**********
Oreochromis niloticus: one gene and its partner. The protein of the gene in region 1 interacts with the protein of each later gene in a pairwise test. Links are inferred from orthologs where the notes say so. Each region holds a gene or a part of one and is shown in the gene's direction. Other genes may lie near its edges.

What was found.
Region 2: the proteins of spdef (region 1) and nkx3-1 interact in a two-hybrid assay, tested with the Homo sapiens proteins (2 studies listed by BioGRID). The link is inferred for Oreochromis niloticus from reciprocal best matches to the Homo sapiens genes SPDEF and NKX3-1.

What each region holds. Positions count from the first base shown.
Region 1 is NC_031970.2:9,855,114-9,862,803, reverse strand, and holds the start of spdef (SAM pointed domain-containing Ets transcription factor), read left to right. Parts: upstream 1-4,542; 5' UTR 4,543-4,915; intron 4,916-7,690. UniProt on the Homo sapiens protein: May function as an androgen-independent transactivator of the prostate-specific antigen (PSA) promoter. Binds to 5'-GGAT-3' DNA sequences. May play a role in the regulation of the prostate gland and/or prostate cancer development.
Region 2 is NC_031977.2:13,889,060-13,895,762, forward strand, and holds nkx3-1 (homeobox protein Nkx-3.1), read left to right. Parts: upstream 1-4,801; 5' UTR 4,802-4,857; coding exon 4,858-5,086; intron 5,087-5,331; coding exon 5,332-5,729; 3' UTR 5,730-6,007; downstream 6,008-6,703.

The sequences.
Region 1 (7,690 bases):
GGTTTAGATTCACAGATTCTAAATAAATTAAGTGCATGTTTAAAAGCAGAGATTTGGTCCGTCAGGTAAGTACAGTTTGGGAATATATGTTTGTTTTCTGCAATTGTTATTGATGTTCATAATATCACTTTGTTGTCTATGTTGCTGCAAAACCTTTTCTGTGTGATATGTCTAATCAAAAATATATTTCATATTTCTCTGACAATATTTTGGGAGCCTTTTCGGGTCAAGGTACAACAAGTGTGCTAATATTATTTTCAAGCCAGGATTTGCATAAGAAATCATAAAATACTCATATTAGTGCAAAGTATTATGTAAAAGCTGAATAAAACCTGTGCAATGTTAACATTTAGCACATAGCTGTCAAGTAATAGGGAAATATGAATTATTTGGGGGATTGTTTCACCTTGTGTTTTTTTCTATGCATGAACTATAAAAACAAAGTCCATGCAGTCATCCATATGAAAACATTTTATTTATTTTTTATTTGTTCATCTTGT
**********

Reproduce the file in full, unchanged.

Oreochromis niloticus: one gene and its partner. The protein of the gene in region 1 interacts with the protein of each later gene in a pairwise test. Links are inferred from orthologs where the notes say so. Each region holds a gene or a part of one and is shown in the gene's direction. Other genes may lie near its edges.

What was found.
Region 2: the proteins of spdef (region 1) and nkx3-1 interact in a two-hybrid assay, tested with the Homo sapiens proteins (2 studies listed by BioGRID). The link is inferred for Oreochromis niloticus from reciprocal best matches to the Homo sapiens genes SPDEF and NKX3-1.

What each region holds. Positions count from the first base shown.
Region 1 is NC_031970.2:9,855,114-9,862,803, reverse strand, and holds the start of spdef (SAM pointed domain-containing Ets transcription factor), read left to right. Parts: upstream 1-4,542; 5' UTR 4,543-4,915; intron 4,916-7,690. UniProt on the Homo sapiens protein: May function as an androgen-independent transactivator of the prostate-specific antigen (PSA) promoter. Binds to 5'-GGAT-3' DNA sequences. May play a role in the regulation of the prostate gland and/or prostate cancer development.
Region 2 is NC_031977.2:13,889,060-13,895,762, forward strand, and holds nkx3-1 (homeobox protein Nkx-3.1), read left to right. Parts: upstream 1-4,801; 5' UTR 4,802-4,857; coding exon 4,858-5,086; intron 5,087-5,331; coding exon 5,332-5,729; 3' UTR 5,730-6,007; downstream 6,008-6,703.

The sequences.
Region 1 (7,690 bases):
GGTTTAGATTCACAGATTCTAAATAAATTAAGTGCATGTTTAAAAGCAGAGATTTGGTCCGTCAGGTAAGTACAGTTTGGGAATATATGTTTGTTTTCTGCAATTGTTATTGATGTTCATAATATCACTTTGTTGTCTATGTTGCTGCAAAACCTTTTCTGTGTGATATGTCTAATCAAAAATATATTTCATATTTCTCTGACAATATTTTGGGAGCCTTTTCGGGTCAAGGTACAACAAGTGTGCTAATATTATTTTCAAGCCAGGATTTGCATAAGAAATCATAAAATACTCATATTAGTGCAAAGTATTATGTAAAAGCTGAATAAAACCTGTGCAATGTTAACATTTAGCACATAGCTGTCAAGTAATAGGGAAATATGAATTATTTGGGGGATTGTTTCACCTTGTGTTTTTTTCTATGCATGAACTATAAAAACAAAGTCCATGCAGTCATCCATATGAAAACATTTTATTTATTTTTTATTTGTTCATCTTGT